Archive for the ‘Itithasa-Let history be written’ Category

From: “Seshagiri Deva”
To: am-global@earthlink.net
Subject: Itiha’sa Should Be Written
Date: Mon, 08 Mar 2010 10:54:26 +0530


“Toma’ke cena’ na’hi ja’y…” (P.S. 2089)


Baba, it is not possible to recognize You. When I think that I have
recognized You, then my consciousness gets completely enveloped by the
Cimmerian darkness.

Baba, Your divine Presence shifts from one extreme to the next. On the
one side You are so tough and other times You are very soft and sweet.
Baba, sometimes You are vehemently sounding Your sermons by the beating of
the marching drum and blowing of the military trumpets; and on other
occasions You are smiling sweetly and showering Your causeless grace with
the flower pollen. Baba, such is Your beauty.

O’ Baba, in the end, in the lonely, isolated moment, I see that
everything happens by Your grace. What You desire that is what happens–
that is the final truth.

O’ Parama Purusa Baba, in Your grand Kingdom, everything belongs to You.
I cannot boast that anything is mine; indeed to think that something is
mine is a crime. Because everything is created by You– this whole
expressed universe is Your mental projection. Then how can I say that
anything is mine.

Baba, only You are mine; everyone is Yours. Baba, everyone longs for
Your karuna’– divine compassion.

Baba, to recognize You is not possible without Your grace. Baba only
with the showering of Your grace can one realise You– otherwise not. Baba
please grace me…


All Baba’s discourses should be named in the proper way– according to His
system. No title should mislead or go against the spirit of His teachings.

Here following is a discussion about the naming of one of His historic
discourses. We should consider whether justice has been done to Baba’s
discourse or not.


Before getting to the title of the discourse, we should examine Baba’s
guidlines on literature.

We know that there are various types of writing such as kavya, purana,
itikatha, and itihasa etc. And each of these categories has their own
special qualities and distinguishing features.

For example kavyas are known for their beauty, puranas are a type of
mythology, itikatha is a chronology of events or history etc.

Baba says, “Kavya might not be real, but the way of expression is lucid and
beautiful. ‘Vakvam rasatmakam Kavyam’- stories which were narrated in a
graceful language were known as ‘kavya’.” (MHB, p.2)

Baba says, “Purana (mythology). In it the stories told are not real but
have educative value. Therefore it has its value in society. For instance,
the Ramayana is a purana.” (MHB, p.2)

Baba says, “Itikatha is also known as ‘purakatha’, ‘itivrtta’, ‘puravrtta’
etc in Samskrta. It is known as ‘history’ in English.” (MHB, p.3)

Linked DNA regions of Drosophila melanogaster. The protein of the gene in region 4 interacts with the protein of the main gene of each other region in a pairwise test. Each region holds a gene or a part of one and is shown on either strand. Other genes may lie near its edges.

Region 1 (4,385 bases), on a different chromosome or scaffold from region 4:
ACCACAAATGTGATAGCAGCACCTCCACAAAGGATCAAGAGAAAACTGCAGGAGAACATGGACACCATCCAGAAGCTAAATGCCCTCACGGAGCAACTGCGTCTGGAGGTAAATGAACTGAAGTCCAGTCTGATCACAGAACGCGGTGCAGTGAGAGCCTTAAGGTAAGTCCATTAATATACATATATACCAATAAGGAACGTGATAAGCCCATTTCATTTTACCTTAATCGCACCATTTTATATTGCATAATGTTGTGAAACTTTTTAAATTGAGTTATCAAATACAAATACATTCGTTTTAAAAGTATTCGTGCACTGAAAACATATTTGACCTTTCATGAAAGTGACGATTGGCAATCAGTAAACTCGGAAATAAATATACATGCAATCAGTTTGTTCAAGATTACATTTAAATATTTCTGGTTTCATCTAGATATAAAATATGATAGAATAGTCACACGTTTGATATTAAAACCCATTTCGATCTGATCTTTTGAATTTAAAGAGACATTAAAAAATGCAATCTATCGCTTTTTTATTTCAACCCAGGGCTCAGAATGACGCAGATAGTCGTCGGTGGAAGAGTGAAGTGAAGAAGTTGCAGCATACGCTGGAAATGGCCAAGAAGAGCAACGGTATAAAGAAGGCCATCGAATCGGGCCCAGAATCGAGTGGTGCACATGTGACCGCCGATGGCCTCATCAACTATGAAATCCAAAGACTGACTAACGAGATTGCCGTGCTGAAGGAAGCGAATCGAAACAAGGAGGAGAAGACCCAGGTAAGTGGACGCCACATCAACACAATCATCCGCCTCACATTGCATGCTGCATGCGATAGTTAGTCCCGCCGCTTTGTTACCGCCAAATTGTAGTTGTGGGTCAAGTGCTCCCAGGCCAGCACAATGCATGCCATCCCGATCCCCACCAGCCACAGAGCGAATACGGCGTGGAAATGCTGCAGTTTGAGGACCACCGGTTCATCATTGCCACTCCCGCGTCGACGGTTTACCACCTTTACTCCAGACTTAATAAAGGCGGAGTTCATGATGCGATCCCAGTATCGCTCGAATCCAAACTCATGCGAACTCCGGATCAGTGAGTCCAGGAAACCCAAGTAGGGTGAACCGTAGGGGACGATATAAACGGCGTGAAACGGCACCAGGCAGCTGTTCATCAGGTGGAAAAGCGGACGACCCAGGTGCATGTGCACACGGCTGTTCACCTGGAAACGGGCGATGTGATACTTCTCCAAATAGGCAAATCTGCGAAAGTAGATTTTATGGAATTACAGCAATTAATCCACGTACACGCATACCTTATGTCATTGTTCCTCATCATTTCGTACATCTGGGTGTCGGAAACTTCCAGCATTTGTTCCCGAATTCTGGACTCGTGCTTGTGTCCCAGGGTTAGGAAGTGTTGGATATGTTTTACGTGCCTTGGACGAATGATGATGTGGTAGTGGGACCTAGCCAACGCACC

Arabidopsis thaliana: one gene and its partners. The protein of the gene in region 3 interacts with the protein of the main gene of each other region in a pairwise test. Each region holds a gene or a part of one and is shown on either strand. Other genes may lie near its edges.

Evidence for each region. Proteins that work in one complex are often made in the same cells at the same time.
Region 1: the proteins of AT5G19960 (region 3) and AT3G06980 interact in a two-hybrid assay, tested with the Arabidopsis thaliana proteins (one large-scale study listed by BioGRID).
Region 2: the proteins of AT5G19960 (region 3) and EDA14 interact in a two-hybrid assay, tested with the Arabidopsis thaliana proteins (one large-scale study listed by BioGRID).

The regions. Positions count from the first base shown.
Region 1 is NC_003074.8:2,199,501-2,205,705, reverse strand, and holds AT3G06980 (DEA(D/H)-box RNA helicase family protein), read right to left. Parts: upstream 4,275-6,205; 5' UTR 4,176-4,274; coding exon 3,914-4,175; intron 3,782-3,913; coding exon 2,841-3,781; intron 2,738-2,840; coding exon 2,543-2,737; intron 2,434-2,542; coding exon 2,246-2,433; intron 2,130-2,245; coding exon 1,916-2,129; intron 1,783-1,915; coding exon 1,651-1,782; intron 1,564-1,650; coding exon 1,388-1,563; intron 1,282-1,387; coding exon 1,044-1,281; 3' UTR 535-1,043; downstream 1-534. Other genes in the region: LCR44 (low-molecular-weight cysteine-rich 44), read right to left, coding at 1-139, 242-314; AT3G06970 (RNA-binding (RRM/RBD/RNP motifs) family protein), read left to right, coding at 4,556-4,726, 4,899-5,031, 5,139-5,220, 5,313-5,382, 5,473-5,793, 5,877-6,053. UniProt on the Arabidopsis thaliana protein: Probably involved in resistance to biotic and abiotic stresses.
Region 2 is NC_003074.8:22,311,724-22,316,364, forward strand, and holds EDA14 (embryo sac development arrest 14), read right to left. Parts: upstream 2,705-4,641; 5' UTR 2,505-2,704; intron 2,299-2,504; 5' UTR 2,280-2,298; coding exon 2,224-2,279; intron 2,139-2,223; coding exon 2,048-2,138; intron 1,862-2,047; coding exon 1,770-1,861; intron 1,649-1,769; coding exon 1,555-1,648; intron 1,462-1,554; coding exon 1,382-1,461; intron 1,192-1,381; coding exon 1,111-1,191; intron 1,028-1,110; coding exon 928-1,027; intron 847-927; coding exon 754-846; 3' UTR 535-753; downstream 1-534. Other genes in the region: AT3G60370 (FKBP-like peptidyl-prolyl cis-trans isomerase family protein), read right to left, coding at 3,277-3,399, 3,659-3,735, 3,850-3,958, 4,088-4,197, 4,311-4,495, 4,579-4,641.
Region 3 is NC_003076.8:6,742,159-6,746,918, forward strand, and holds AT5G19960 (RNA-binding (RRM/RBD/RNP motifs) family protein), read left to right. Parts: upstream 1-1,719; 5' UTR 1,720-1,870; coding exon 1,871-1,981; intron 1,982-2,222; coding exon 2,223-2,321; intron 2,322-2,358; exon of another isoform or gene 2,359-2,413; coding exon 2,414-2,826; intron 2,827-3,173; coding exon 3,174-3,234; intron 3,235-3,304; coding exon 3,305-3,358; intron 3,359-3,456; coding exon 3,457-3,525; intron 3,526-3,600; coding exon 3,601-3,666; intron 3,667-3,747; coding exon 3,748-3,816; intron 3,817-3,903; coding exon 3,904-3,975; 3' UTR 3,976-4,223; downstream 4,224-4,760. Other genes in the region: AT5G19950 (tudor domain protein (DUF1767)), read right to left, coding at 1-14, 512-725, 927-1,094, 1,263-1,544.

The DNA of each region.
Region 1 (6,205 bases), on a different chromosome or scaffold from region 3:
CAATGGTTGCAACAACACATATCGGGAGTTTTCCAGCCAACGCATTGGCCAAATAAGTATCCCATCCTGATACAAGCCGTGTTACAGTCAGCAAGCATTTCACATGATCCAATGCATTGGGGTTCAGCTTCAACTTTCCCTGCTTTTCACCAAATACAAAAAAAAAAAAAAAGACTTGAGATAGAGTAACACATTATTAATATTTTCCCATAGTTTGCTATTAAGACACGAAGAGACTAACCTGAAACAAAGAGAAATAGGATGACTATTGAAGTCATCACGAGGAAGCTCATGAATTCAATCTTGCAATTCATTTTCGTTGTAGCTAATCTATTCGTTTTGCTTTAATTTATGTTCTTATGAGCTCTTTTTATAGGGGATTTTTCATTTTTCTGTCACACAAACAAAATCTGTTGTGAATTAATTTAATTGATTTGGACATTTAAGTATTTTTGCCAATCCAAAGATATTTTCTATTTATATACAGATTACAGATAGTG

So like that in easy to understand, crystal-clear fashion Baba has
clarified the terms kavya, purana, and itikatha for us. And in similar
fashion Baba has done the same with the term itiha’sa. Despite that, one or
two persons remain confused to the extent that such translators are wrongly
titling Baba’s discourses.


Here Baba describes the speciality of the term itiha’sa.

“Iti hasiti ityarthe itiha’sah”

Meaning: “A resplendent reflection of collective life whose study will be
of immense inspiration for future generations. “Iti hasati” literally
means, “glowing example of glorious human dignity.” (PNS-8, p. 24)

And Baba here furthermore is describing the uniqueness of the itihasa term:

Dharma’rtha ka’ma moks’a’rtham
Niiti va’kya samanvitam’
Pura’vrta katha’yuktam’itiha’sah pracaks’ate

Thus in the above shloka Baba guides us that in itiha’sa there a minimum of
seven key ingredients which in totality transcend all the layers of life in
all the directions.

Itihasa has: [1] dharma (psycho-spiritual development), [2] artha (that
which relieves pain), [3] ka’ma (mundane longings), [4] moksa (salvation),
[5] niiti (morality), [6] pura’vrta (facts and records), [7] katha (stories).

All these factors are components of itihasa. Thus itiha’sa is a unique,
diverse, and complete approach for encapsulating the trials and glories of
human existence.

Baba says, “Itiha’sa is that…which a man gets the fruits of caturvarga–
dharma, artha, kama and moks’a– as well as a system of the do’s and don’ts
of niiti.” (MHB, p.3)


By this we can understand that itihasa is one unique type of term that has
no English equivalent. Thus Itihasa cannot be translated directly into any
single English word such as ‘history’. And in clear-cut language Baba
reveals this very fact:

Baba says, “Let me tell you at the very outset that the English word
‘history’ and the Sam’skrta word itiha’sa are not synonymous.” (PNS-21, p.1)

Then Baba goes on to explain further that the English word ‘history’
instead means itikatha. Which as we read above is vastly different from the
term itiha’sa.

Baba says, “The chronological record of past events which is called
“history” in English should be called itikatha’&in Sam’skrta.” (PNS-21, p.1)